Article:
Where do you draw inspiration?
Life. [laughs] One of the things I say is, “Have a life.” Years ago, I was interviewed for a newspaper, and talking about my IES involvement and teaching, and they said, “Oh, lighting is your life.” I said, “No! Do not print that; it’s not true.” It is a tired cliché in my mind. My wife, my family, my friends, a good rum and coke, playing Frisbee on the beach, Jimmy Buffet…that’s my life. That’s what I live for. I am passionate about lighting design, but I understand that it’s a means to support myself to have that life that I love.
I draw inspiration from life, because it’s important to get out, be aware of the surrounding world, and experience life. My client pays me, but my responsibility is to all the people who will engage with this space. We must relate to those people and their experiences to responsibly perform our job. Inspiration-wise, I talked about how we create personalities within a space, or look at what a space has to offer. Some spaces have very little to offer, quite honestly, but we try not to fall back on “safe design”; we look to everyday life for inspiration.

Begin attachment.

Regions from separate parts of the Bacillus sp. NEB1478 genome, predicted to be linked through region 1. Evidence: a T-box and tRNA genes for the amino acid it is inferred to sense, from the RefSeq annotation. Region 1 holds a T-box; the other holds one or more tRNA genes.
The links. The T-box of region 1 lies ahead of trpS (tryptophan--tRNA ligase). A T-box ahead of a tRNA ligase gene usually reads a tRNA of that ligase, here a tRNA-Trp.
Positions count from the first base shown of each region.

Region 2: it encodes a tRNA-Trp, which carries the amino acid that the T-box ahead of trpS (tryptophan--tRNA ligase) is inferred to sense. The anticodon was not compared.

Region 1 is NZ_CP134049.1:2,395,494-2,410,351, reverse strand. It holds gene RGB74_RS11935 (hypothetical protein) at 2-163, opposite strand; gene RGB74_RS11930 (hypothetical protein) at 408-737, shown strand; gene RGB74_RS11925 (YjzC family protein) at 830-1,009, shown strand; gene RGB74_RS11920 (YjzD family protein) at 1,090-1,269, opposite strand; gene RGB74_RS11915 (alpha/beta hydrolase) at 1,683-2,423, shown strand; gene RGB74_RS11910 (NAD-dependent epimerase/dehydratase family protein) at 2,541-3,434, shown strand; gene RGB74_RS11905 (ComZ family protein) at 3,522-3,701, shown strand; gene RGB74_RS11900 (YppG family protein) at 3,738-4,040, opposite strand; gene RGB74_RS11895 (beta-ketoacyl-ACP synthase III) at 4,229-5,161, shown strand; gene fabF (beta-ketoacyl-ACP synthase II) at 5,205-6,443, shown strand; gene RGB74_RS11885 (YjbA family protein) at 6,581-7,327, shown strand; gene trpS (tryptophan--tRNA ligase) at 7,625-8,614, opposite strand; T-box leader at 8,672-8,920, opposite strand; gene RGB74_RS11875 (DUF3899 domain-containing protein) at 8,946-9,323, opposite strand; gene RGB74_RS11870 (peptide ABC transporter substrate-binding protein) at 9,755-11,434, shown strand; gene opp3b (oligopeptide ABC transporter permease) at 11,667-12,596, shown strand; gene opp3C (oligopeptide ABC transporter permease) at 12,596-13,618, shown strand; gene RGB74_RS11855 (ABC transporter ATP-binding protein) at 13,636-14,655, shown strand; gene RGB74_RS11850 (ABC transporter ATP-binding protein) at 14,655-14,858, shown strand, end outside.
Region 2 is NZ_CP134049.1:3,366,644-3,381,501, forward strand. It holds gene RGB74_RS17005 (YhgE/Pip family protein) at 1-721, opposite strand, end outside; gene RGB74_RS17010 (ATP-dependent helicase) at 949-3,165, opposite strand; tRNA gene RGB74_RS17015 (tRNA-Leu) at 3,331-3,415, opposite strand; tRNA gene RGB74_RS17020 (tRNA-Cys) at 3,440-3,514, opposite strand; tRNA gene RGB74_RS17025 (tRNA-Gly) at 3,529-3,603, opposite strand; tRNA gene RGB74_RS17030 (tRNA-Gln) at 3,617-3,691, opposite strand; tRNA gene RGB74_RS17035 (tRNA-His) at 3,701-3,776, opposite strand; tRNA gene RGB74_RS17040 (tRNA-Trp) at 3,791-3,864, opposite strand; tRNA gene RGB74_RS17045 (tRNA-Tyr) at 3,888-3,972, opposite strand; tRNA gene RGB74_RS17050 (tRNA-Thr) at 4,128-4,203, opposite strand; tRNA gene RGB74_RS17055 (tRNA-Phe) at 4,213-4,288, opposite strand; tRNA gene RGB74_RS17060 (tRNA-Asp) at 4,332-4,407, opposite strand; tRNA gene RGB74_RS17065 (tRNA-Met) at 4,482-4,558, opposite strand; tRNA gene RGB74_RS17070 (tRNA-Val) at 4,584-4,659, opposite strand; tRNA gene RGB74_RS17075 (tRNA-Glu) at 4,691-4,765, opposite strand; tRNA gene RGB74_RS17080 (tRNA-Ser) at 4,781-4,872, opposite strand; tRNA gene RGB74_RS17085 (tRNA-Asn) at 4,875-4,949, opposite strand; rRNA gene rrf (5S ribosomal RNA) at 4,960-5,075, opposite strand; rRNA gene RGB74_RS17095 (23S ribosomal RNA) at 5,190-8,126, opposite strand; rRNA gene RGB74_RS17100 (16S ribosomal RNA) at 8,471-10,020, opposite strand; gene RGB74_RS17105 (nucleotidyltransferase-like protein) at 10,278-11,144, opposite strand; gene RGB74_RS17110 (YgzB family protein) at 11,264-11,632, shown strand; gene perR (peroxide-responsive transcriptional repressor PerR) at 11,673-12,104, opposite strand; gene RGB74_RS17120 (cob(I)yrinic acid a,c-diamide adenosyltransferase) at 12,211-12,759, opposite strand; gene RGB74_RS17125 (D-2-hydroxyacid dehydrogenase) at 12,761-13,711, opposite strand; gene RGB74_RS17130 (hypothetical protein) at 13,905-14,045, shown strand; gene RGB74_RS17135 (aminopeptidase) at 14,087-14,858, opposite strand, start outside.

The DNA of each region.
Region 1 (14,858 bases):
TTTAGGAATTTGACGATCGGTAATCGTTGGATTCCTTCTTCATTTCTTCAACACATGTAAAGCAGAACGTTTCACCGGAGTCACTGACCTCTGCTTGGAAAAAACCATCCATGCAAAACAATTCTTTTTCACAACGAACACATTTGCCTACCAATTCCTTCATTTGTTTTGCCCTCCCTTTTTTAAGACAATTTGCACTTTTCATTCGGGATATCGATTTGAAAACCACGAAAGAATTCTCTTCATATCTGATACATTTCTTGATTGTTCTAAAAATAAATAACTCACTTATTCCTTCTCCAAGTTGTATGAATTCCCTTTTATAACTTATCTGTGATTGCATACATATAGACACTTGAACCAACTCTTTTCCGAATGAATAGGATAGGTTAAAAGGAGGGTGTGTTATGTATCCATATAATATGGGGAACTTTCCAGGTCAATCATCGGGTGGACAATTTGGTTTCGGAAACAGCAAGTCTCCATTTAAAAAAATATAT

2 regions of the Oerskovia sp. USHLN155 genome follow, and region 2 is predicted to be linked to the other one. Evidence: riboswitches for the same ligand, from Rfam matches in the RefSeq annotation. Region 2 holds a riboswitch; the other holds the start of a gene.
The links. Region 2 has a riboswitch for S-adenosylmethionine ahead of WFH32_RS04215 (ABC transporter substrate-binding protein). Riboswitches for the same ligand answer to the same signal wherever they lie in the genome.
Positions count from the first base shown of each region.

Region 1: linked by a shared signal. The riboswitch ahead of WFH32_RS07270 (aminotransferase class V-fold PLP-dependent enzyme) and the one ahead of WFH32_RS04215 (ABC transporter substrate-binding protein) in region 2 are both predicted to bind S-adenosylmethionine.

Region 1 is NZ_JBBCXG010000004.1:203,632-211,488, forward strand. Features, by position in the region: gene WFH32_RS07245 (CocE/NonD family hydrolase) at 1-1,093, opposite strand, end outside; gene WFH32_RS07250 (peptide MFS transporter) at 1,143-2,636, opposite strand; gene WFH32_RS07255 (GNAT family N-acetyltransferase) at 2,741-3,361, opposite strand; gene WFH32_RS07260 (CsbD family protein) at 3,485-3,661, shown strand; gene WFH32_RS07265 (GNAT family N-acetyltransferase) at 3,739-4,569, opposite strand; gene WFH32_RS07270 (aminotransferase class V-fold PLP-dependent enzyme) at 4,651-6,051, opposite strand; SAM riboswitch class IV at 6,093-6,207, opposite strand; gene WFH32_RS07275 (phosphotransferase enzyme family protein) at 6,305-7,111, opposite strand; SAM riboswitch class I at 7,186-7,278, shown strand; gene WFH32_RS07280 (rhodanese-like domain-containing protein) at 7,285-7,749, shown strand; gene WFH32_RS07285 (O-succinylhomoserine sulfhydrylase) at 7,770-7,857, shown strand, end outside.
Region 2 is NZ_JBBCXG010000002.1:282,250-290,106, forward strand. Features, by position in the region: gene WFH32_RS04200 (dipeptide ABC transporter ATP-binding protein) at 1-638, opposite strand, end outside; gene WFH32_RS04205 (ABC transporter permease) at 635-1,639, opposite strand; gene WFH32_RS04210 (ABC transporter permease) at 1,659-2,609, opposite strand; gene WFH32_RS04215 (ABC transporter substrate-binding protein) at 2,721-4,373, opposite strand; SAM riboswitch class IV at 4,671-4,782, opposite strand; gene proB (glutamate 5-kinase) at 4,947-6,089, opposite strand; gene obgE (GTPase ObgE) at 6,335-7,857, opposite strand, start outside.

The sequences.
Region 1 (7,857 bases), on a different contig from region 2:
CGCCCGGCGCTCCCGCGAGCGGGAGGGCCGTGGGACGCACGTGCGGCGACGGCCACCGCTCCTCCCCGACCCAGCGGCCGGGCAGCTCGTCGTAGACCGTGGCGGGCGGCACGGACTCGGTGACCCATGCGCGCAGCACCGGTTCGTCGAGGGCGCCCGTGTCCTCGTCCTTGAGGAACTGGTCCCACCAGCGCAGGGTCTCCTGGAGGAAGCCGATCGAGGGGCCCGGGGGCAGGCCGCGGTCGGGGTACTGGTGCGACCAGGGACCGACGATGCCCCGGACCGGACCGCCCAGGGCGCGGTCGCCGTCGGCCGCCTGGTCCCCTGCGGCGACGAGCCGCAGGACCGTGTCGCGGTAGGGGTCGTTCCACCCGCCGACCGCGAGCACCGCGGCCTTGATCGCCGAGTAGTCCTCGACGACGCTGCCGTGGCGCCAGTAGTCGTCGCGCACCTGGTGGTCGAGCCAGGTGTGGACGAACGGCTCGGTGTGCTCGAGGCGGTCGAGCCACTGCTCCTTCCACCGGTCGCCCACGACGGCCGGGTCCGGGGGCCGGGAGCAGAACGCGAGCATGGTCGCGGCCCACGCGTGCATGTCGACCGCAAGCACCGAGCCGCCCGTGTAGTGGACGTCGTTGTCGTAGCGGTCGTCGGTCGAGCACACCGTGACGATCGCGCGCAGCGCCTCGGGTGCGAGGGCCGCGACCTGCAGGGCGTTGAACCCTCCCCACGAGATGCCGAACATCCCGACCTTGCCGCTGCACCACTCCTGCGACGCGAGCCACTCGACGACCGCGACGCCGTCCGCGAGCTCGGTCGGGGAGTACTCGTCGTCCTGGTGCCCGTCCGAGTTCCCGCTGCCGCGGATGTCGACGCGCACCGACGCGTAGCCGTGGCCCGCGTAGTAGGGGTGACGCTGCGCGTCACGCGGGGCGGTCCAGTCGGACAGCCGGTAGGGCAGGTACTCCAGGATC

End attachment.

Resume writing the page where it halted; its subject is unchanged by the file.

It’s lying in a hammock and seeing how sunlight filters through the leaves to form a pattern on the side of the hammock. It’s being in Downtown Chicago and seeing how shadows play off buildings. It’s being out on the beach and realizing that the glare is seriously wicked off the water. Inspiration comes from so many different things. Sometimes it just pops into my head, or certain things catch my eye. It’s hard to pin it down.